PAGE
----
? PROJECT 2 Project 2's objective is to understand the role for circular RNAs (circRNAs) in the mechanisms by which cocaine remodels the dorsal striatum (DS) and nucleus accumbens (NAc) to precipitate compulsive cocaine- seeking behaviors. circRNAs are highly conserved single-stranded ?back-spliced? RNAs in which the 5? and 3? ends of the transcript are covalently joined. Emerging evidence suggests that circRNAs are a major class of regulatory noncoding RNAs that are enriched in brain and that play key roles in basic aspects of neuronal function, but their involvement in the molecular, cellular, and behavioral actions of cocaine (and other drugs of abuse) has yet not been investigated. We will characterize patterns of circRNA expression in DS and NAc of mice that show compulsive-like cocaine consumption using paired-end ribominus RNA-sequencing. We will also assess circRNA expression in postmortem striatal tissues from humans with cocaine use disorders. We already have robust evidence for prominent cocaine regulation of several circRNAs in these brain regions. Those cocaine-responsive circRNAs that show similar abnormal expression in mice and humans will be prioritized for further investigation. We will determine whether prioritized cocaine-responsive circRNAs are regulated specifically in different types of DS and NAc neurons. We will then investigate the role played by these prioritized cocaine-responsive circRNAs in regulating the molecular and cellular responses to cocaine within these cell types of DS and NAc. This will be accomplished by use of in vivo CRISPR technology or RNAi to knockdown prioritized circRNAs in a cell type-specific manner and assess the influence of these circrRNAs in controlling baseline and cocaine-induced alterations in the intrinsic excitability of the neurons as well as their transcriptional responses to cocaine. Finally, we will investigate the ways in which cocaine-responsive circRNAs control compulsive-like cocaine self-administration behavior including relapse in mice. These highly innovative studies promise to yield fundamentally new insights into the molecular and cellular mechanisms of cocaine addiction, with parallel future studies planned for opiate drugs of abuse.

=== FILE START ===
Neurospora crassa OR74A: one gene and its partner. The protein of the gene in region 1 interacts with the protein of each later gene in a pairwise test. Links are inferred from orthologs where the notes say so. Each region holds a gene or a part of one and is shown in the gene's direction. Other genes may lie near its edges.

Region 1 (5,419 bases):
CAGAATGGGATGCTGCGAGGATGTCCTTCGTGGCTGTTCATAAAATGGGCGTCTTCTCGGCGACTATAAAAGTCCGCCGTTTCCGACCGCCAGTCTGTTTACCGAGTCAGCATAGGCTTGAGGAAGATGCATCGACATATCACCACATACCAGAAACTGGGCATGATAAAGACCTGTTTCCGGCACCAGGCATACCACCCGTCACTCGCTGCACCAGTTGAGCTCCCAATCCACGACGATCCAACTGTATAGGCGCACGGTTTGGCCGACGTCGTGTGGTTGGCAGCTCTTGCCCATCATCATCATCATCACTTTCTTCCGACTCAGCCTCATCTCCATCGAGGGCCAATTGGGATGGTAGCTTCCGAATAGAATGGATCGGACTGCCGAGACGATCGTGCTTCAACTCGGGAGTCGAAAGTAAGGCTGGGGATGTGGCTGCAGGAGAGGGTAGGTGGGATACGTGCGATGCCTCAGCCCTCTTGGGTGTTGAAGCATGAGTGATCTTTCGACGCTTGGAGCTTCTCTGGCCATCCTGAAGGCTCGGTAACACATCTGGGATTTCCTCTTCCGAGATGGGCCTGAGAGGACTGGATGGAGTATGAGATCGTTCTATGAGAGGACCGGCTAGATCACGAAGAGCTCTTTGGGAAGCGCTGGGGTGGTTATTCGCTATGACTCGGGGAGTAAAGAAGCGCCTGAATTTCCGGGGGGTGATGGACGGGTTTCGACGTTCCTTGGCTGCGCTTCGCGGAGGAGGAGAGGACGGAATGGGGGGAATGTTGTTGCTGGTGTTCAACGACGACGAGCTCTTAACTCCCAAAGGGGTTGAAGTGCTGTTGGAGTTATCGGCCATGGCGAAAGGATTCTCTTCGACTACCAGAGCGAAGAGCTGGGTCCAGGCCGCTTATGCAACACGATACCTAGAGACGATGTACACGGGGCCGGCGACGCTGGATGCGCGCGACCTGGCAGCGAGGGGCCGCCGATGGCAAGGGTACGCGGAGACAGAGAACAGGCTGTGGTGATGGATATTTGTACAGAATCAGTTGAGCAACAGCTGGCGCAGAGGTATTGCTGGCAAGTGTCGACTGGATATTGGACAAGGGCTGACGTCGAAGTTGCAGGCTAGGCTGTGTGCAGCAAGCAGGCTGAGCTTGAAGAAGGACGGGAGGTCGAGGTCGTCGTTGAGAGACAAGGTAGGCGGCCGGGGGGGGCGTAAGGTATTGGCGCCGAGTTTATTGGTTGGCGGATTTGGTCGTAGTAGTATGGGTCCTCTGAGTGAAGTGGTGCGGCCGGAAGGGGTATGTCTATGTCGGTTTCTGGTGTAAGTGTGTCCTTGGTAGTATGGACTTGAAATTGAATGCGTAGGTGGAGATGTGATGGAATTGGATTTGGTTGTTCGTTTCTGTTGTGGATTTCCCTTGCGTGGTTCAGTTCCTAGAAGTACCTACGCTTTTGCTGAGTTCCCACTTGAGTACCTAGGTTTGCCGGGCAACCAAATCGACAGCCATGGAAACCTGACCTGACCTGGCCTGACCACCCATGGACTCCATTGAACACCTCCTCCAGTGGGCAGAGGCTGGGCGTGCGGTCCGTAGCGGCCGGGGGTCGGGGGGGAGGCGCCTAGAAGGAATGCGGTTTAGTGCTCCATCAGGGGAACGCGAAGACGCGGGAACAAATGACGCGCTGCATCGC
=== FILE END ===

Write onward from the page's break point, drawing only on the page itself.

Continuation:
? PROJECT 2 Addiction remains one of the world?s greatest public health problems, yet its pathophysiology remains incompletely understood and available treatments for addictions to various drugs of abuse are inadequately effective for most people. The Project?s focus on circular RNAs is a critical part of this Program Project Grant?s efforts to contribute to a better understanding of the neurobiological basis of addiction, which we believe will facilitate the eventual development of definitive treatments and cures for substance use disorders.